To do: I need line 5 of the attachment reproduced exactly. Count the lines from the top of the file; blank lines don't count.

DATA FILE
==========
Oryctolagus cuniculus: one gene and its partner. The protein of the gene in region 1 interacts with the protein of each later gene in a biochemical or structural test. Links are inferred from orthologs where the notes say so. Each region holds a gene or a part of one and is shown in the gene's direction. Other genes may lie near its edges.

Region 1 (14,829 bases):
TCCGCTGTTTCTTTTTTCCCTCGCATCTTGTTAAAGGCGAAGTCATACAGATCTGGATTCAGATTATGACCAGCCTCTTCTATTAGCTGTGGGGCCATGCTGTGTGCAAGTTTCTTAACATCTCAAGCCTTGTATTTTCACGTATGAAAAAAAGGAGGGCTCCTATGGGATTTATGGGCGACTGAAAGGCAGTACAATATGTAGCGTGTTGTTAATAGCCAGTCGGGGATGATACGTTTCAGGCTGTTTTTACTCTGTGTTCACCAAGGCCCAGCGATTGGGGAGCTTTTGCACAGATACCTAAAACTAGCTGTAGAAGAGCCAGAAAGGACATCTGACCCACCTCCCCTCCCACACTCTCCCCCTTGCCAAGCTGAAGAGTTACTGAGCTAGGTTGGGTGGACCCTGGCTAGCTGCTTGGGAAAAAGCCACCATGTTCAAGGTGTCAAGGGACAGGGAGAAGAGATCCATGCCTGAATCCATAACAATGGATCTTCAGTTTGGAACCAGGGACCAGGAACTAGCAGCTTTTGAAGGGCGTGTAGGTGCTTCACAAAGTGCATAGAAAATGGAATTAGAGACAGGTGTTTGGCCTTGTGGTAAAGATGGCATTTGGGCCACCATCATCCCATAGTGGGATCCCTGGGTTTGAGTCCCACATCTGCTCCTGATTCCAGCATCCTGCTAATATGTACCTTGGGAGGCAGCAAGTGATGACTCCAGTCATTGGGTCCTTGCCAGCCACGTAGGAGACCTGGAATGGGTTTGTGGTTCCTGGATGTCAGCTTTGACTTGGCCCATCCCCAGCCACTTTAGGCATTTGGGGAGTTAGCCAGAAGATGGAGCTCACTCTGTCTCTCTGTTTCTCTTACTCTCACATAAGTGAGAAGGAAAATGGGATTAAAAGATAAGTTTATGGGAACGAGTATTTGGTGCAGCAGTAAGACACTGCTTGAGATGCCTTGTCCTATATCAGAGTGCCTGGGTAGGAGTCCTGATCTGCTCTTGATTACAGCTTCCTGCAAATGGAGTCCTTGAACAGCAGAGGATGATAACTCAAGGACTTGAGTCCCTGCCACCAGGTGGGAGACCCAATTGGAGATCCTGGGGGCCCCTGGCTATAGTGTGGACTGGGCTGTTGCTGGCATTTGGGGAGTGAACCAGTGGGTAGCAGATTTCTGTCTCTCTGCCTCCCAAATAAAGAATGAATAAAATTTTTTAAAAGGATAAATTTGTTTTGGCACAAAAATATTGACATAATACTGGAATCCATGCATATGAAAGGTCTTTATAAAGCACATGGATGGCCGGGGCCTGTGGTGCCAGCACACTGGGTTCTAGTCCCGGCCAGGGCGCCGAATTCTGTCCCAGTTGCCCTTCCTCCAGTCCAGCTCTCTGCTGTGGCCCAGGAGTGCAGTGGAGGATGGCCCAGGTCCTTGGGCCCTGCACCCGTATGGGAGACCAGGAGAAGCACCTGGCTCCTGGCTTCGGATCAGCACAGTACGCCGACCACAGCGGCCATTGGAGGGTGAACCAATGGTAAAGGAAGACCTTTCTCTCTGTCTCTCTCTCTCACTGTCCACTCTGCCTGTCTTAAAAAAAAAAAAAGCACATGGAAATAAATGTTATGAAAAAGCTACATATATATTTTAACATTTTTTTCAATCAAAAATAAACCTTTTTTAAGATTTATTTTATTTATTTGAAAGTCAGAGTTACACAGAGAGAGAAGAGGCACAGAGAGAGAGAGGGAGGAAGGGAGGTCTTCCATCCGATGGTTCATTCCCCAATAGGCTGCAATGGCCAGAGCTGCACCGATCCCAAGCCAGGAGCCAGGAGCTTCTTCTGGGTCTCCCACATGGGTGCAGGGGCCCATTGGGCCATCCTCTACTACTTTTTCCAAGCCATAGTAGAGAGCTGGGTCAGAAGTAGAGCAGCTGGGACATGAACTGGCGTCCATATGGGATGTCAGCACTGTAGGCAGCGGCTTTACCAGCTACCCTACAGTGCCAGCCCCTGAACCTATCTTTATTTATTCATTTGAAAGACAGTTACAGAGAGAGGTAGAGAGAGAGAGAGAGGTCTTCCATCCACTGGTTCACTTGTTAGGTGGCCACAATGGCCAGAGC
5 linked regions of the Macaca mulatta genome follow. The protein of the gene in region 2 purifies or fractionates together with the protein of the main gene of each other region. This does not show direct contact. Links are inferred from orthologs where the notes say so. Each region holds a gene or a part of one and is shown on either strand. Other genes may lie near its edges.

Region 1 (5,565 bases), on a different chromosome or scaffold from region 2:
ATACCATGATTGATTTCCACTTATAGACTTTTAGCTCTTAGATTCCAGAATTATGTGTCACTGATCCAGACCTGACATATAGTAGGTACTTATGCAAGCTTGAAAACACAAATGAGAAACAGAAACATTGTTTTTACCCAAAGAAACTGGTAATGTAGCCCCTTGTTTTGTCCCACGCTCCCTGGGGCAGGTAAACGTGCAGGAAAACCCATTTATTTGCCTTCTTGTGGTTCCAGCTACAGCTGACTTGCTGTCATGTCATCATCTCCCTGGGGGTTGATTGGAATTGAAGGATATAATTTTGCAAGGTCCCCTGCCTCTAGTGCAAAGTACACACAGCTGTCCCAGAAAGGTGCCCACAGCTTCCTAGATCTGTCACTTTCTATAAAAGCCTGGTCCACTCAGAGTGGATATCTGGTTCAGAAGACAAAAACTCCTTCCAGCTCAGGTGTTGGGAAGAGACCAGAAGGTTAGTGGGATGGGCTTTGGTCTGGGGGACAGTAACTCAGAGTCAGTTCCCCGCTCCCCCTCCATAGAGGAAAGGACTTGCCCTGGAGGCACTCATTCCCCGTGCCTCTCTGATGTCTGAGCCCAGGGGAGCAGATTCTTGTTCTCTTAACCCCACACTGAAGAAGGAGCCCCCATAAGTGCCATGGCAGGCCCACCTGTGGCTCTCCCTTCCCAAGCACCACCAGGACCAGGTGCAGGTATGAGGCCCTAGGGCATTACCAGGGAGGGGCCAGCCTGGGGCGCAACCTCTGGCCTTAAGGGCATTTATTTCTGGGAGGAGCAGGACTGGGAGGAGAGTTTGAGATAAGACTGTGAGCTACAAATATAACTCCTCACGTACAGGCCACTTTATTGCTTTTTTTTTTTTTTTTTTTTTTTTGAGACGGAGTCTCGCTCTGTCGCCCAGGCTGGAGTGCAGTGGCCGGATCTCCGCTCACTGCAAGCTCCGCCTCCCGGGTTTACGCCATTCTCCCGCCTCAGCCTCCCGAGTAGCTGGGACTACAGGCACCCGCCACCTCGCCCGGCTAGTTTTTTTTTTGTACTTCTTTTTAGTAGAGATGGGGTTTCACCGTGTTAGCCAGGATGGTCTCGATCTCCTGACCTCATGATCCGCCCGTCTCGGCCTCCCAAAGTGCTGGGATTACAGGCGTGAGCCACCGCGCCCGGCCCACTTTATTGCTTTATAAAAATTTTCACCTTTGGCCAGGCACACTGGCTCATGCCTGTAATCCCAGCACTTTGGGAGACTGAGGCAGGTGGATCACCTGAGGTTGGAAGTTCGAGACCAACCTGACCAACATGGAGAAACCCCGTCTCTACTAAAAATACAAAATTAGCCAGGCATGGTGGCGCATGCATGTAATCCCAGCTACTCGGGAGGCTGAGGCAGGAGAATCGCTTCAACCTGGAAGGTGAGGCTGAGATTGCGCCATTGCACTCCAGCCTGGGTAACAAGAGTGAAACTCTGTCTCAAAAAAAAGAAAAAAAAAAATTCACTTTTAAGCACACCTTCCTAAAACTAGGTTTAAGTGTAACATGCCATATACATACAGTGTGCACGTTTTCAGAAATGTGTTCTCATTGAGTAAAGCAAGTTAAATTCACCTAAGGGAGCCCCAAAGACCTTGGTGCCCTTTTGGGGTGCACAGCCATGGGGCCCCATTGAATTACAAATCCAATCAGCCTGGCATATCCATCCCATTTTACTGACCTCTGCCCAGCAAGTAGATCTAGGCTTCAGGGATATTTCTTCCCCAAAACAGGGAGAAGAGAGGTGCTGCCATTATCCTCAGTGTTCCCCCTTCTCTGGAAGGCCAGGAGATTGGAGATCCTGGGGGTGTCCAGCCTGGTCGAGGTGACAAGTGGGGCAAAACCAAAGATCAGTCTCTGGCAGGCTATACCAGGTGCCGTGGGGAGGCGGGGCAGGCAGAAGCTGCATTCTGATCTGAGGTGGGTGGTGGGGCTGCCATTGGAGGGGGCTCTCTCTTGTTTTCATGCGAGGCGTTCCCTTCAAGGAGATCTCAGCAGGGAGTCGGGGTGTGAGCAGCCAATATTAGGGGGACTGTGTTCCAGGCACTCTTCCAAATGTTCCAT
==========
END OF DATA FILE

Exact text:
Region 1 (5,565 bases), on a different chromosome or scaffold from region 2: